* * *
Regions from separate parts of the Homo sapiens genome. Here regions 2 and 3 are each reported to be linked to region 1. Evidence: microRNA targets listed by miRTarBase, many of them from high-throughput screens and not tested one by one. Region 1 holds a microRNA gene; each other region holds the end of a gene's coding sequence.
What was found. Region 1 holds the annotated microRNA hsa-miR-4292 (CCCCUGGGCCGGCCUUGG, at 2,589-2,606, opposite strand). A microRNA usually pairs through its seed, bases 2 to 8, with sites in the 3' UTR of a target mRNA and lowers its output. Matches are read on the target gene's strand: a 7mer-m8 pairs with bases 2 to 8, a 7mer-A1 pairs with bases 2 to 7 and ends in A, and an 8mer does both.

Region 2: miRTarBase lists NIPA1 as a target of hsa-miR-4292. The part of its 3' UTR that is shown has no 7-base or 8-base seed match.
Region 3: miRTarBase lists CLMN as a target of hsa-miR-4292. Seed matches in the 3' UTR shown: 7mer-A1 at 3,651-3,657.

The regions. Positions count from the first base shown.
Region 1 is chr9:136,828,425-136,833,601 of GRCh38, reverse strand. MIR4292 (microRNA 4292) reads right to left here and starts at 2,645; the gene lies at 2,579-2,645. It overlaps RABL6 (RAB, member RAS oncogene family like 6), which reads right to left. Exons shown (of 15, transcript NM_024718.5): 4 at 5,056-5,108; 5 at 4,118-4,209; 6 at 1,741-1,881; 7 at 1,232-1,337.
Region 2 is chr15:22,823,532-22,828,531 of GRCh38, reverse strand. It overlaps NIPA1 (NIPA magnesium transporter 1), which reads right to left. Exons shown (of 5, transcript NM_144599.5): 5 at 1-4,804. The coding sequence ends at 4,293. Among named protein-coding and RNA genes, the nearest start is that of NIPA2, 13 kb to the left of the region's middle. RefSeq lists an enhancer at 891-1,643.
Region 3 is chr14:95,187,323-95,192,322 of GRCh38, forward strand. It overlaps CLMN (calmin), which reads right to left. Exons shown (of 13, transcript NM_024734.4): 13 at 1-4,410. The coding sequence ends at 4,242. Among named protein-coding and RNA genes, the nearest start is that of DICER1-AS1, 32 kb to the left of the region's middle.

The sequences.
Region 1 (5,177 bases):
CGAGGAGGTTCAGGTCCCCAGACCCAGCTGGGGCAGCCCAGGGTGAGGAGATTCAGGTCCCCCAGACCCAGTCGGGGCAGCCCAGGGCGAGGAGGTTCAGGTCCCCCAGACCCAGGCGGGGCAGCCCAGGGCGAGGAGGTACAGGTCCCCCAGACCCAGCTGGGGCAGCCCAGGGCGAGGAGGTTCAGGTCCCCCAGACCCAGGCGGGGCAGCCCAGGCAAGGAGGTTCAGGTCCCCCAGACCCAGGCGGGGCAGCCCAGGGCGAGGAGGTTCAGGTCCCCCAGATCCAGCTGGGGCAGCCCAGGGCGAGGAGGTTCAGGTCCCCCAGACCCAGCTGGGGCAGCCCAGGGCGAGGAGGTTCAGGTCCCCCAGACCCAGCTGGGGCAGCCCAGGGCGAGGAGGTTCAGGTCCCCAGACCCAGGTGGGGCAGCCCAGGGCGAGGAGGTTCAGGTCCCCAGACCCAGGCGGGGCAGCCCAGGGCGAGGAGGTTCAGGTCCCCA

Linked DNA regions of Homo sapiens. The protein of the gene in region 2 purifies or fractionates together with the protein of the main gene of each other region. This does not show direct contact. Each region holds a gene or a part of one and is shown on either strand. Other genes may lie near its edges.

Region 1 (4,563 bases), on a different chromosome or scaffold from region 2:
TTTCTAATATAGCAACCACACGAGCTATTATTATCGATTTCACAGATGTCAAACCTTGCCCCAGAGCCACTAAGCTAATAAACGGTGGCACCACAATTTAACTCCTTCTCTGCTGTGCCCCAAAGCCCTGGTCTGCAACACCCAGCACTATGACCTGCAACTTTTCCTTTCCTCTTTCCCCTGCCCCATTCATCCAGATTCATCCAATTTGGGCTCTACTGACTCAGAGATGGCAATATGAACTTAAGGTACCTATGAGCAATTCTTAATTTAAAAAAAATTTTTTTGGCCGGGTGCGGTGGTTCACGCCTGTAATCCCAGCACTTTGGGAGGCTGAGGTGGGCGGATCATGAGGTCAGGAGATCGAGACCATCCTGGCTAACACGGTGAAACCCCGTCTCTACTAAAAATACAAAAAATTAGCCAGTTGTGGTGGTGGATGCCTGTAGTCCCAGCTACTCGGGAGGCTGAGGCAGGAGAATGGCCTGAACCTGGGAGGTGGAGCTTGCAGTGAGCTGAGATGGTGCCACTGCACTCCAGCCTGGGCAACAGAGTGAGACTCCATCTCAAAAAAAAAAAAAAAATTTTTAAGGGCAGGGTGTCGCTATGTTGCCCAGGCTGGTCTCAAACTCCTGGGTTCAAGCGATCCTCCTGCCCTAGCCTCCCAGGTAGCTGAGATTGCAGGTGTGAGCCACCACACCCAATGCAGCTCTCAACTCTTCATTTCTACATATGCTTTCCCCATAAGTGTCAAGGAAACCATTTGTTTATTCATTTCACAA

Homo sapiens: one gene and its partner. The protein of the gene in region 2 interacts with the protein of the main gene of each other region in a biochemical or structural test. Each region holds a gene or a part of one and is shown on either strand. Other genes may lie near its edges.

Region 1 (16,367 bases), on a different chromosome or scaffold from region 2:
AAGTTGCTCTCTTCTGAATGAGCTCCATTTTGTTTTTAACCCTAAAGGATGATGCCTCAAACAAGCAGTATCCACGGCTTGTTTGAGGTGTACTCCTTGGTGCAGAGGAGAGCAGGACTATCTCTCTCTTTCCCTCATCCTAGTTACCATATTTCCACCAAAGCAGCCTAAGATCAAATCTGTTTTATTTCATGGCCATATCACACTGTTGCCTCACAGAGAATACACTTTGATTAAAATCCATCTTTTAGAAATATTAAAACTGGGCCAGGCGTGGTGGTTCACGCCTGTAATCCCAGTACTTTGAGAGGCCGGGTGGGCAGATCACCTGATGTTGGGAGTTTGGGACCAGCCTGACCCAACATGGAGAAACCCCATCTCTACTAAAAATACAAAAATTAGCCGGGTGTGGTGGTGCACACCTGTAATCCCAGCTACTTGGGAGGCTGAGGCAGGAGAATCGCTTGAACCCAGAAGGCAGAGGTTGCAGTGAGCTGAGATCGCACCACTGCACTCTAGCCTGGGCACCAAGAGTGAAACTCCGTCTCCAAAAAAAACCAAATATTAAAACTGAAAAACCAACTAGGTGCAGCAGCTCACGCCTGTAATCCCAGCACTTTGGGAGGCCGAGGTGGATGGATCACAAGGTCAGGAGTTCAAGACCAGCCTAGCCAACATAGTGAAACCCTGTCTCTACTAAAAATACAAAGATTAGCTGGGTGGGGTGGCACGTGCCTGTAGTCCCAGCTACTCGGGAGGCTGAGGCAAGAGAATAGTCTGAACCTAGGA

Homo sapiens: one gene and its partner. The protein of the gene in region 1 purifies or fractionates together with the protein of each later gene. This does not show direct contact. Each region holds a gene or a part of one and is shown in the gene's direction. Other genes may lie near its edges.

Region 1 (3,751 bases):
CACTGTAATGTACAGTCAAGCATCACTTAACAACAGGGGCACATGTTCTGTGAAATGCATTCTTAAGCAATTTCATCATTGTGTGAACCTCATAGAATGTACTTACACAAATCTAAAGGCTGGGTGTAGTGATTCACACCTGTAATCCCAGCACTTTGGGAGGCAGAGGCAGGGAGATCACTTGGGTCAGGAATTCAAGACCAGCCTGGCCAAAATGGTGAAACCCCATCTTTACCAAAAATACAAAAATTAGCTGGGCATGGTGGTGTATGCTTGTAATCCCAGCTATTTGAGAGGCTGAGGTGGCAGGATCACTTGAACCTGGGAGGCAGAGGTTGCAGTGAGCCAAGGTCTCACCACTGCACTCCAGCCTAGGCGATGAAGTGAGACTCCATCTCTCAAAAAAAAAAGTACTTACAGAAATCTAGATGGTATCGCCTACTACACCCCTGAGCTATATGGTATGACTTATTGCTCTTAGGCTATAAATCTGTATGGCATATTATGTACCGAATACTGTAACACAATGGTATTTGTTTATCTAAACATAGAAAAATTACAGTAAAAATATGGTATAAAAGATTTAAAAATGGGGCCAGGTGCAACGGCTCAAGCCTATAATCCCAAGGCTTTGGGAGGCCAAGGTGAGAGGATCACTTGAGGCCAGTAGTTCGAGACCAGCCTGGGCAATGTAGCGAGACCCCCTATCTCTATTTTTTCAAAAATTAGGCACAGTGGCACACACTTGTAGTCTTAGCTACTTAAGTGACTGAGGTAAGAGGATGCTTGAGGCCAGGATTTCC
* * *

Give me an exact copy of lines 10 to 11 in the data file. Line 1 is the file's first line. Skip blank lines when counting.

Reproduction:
Region 1 (5,177 bases):
CGAGGAGGTTCAGGTCCCCAGACCCAGCTGGGGCAGCCCAGGGTGAGGAGATTCAGGTCCCCCAGACCCAGTCGGGGCAGCCCAGGGCGAGGAGGTTCAGGTCCCCCAGACCCAGGCGGGGCAGCCCAGGGCGAGGAGGTACAGGTCCCCCAGACCCAGCTGGGGCAGCCCAGGGCGAGGAGGTTCAGGTCCCCCAGACCCAGGCGGGGCAGCCCAGGCAAGGAGGTTCAGGTCCCCCAGACCCAGGCGGGGCAGCCCAGGGCGAGGAGGTTCAGGTCCCCCAGATCCAGCTGGGGCAGCCCAGGGCGAGGAGGTTCAGGTCCCCCAGACCCAGCTGGGGCAGCCCAGGGCGAGGAGGTTCAGGTCCCCCAGACCCAGCTGGGGCAGCCCAGGGCGAGGAGGTTCAGGTCCCCAGACCCAGGTGGGGCAGCCCAGGGCGAGGAGGTTCAGGTCCCCAGACCCAGGCGGGGCAGCCCAGGGCGAGGAGGTTCAGGTCCCCA